Gantz orders probe after TV reports hint IDF behind Iran steel plant cyberattack

Defense minister says recent leaks violate Israel’s ‘ambiguity policy’; reports say dramatic video of factory fire was shown to military chief during visit to intelligence unit

Emanuel (Mannie) Fabian is The Times of Israel's military correspondent

Iran’s Khuzestan Steel Co. factory floor after heavy machinery malfunctions and causes a fire, following an apparent cyberattack, June 27, 2022. (Screenshot: Twitter)
Iran’s Khuzestan Steel Co. factory floor after heavy machinery malfunctions and causes a fire, following an apparent cyberattack, June 27, 2022. (Screenshot: Twitter)

Defense Minister Benny Gantz on Thursday ordered his ministry’s security department to conduct an investigation into recent media leaks that harmed Israel’s “ambiguity policy,” shortly after Hebrew-language television strongly hinted that a Military Intelligence unit was responsible for a cyberattack in Iran.

Channel 12 news, Channel 13 news, and the Kan public broadcaster reported that Israel Defense Forces chief of staff Aviv Kohavi recently visited the 8200 intelligence unit’s headquarters and was presented with a video from the aftermath of Monday’s cyberattack that forced the Iranian state-owned Khuzestan Steel Co. to halt production.

The dramatic video, aired on the networks, showed a large fire burning in the factory, with people shouting for help.

During his visit to 8200, Kohavi “likely” thanked the unit for “a series of incidents” attributed to Israel, Channel 12’s military correspondent Nir Dvori said.

In a tweet after the reported cyberattack, Channel 13’s Or Heller said that “there were a lot of red eyes” at 8200 headquarters.

Israel generally maintains a policy of ambiguity regarding its operations against Iran.

Slightly breaking from tradition, now-former prime minister Naftali Bennett repeatedly spoke of what he called the “octopus doctrine” of striking Iran directly rather than its “tentacles,” amid numerous reports of assassinations of senior Iranian officials in Iran. Bennett, however, did not directly confirm any specific incident.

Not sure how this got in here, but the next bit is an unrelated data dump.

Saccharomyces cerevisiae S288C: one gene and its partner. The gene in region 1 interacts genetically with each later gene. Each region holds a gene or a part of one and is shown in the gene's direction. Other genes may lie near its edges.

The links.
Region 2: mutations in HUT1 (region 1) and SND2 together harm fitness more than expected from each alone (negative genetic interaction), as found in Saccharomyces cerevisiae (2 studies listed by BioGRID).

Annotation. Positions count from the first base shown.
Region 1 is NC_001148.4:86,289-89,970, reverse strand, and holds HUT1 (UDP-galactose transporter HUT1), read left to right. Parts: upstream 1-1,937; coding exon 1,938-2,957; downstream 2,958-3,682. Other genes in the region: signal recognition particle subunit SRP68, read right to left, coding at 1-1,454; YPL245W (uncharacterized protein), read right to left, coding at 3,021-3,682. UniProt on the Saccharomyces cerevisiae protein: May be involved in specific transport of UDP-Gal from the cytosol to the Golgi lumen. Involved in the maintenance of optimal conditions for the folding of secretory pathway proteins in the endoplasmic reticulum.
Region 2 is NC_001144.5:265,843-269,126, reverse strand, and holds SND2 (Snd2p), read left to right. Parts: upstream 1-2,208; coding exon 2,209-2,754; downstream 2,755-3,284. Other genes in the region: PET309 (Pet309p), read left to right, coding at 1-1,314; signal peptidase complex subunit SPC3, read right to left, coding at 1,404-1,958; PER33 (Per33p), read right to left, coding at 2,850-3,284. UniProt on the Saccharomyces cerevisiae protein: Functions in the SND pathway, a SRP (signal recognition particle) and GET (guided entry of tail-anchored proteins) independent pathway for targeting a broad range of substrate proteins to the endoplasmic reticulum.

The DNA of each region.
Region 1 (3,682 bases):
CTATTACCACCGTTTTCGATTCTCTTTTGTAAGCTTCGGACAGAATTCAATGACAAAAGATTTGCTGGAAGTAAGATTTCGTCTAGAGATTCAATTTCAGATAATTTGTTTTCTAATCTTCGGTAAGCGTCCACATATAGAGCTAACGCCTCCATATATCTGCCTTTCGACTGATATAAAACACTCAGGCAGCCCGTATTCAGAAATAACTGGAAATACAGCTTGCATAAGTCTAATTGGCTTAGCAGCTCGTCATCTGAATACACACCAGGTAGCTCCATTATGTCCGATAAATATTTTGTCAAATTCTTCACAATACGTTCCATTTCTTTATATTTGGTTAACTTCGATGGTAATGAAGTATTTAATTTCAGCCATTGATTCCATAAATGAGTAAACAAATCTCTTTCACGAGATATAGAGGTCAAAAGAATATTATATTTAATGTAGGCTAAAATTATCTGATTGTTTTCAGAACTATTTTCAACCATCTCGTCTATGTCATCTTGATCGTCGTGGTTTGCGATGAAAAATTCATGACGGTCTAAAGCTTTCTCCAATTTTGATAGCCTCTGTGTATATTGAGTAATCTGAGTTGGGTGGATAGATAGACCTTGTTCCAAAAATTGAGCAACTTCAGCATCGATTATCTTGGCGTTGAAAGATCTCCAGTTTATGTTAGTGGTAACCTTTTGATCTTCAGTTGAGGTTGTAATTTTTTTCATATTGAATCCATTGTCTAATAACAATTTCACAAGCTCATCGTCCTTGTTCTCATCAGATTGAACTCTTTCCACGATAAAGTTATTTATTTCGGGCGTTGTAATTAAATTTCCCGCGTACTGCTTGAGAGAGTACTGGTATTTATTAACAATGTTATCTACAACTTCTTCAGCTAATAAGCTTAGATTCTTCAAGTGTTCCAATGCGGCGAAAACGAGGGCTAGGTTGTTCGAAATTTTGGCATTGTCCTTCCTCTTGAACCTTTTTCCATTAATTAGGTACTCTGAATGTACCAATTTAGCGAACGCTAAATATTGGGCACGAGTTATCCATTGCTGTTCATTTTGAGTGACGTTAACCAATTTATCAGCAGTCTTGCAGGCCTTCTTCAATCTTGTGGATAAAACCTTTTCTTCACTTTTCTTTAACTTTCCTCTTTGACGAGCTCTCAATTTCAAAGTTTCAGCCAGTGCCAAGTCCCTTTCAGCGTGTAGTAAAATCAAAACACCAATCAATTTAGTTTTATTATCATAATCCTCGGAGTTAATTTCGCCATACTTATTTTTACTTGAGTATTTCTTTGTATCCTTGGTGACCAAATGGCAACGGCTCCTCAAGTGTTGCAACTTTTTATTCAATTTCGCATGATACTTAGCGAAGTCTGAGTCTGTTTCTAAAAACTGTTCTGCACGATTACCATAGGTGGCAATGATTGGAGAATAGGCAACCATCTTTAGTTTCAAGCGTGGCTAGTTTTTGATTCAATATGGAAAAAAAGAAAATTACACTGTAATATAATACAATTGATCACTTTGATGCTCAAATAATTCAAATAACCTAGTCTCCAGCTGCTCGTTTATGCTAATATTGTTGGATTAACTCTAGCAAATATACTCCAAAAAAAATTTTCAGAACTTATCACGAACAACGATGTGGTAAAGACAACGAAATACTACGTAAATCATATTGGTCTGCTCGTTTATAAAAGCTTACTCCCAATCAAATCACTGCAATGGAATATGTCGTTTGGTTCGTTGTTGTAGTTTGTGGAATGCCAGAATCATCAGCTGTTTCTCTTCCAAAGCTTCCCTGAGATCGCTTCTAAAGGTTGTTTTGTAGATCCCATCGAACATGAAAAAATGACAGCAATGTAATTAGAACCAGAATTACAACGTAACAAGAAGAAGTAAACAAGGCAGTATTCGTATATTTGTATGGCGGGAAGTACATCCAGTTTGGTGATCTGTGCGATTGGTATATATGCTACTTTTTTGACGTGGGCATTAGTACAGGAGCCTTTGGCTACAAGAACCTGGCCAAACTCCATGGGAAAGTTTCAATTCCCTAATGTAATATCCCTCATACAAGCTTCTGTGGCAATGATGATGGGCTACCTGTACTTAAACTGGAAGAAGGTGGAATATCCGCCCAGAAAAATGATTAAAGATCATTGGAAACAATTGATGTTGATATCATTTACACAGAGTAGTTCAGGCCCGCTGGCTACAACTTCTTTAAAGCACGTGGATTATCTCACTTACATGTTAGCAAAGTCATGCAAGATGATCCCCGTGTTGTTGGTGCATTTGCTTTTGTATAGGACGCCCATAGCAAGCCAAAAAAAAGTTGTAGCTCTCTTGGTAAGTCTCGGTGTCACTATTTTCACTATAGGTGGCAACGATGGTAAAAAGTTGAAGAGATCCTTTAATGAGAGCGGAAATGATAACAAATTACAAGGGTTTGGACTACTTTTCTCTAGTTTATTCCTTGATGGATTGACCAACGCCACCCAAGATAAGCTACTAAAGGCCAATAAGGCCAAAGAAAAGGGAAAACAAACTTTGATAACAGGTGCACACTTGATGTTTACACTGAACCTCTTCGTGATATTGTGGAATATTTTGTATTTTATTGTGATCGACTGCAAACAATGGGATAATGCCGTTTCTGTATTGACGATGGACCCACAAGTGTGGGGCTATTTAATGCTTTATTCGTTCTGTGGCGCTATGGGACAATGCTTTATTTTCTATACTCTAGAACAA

Gantz ordered the Director of Security of the Defense Establishment, an internal Defense Ministry investigatory unit known in Hebrew as Malmab, to probe “recent leaks from closed discussions… as well as leaks from operational events, in a manner that violates the ambiguity policy of Israel,” his office said in a statement.

The investigation also comes in the wake of a report that senior intelligence officers were at odds with Kohavi and the Mossad spy agency over their stance on the Iran nuclear deal. Gantz responded to that report too, saying discourse relating to the nuclear deal must be kept behind closed doors.

Defense Minister Benny Gantz attends a conference in Jerusalem, June 21, 2022. (Yonatan Sindel/Flash90)

Three major steel producers were reportedly targeted in Monday’s cyberattack. An anonymous hacking group claimed responsibility on social media for the assault, saying it had launched the attack in response to the “aggression of the Islamic Republic.”

The group, calling itself “Gonjeshke Darande,” shared what purported to be closed-circuit footage from the Khuzestan Steel Co. factory floor that showed the malfunction of a piece of heavy machinery on a steel bar production line, causing a massive fire.

Israeli military correspondents, who are regularly briefed off-the-record by senior Israeli officials, hinted that it was a retaliation to a suspected cyberattack that caused rocket sirens to be heard in Jerusalem and Eilat last week.

Bennett on Tuesday said anyone who attempts a cyberattack against Israel will “pay a price,” in a warning directed at Iran.

Prime Minister Naftali Bennett speaks at the annual Cyber Week conference in Tel Aviv, June 28, 2022. (Cyber Week, Tel Aviv University)

Israel and Iran have for years been involved in a largely clandestine cyberwar that occasionally bubbles to the surface. Israeli officials have accused Iran of attempting to hack Israel’s water system in 2020.

In turn, Iran has accused the United States and Israel of cyberattacks that have impaired the country’s infrastructure.

Iran disconnected much of its government infrastructure from the internet after the Stuxnet computer virus — widely believed to be a joint US-Israeli creation — disrupted thousands of Iranian centrifuges in the country’s nuclear sites in the late 2000s.

In a major incident last year, a cyberattack on Iran’s fuel distribution system paralyzed gas stations across the country, leading to long lines of angry motorists. The same anonymous hacking group, Gonjeshke Darande, claimed responsibility for the attack on fuel pumps.

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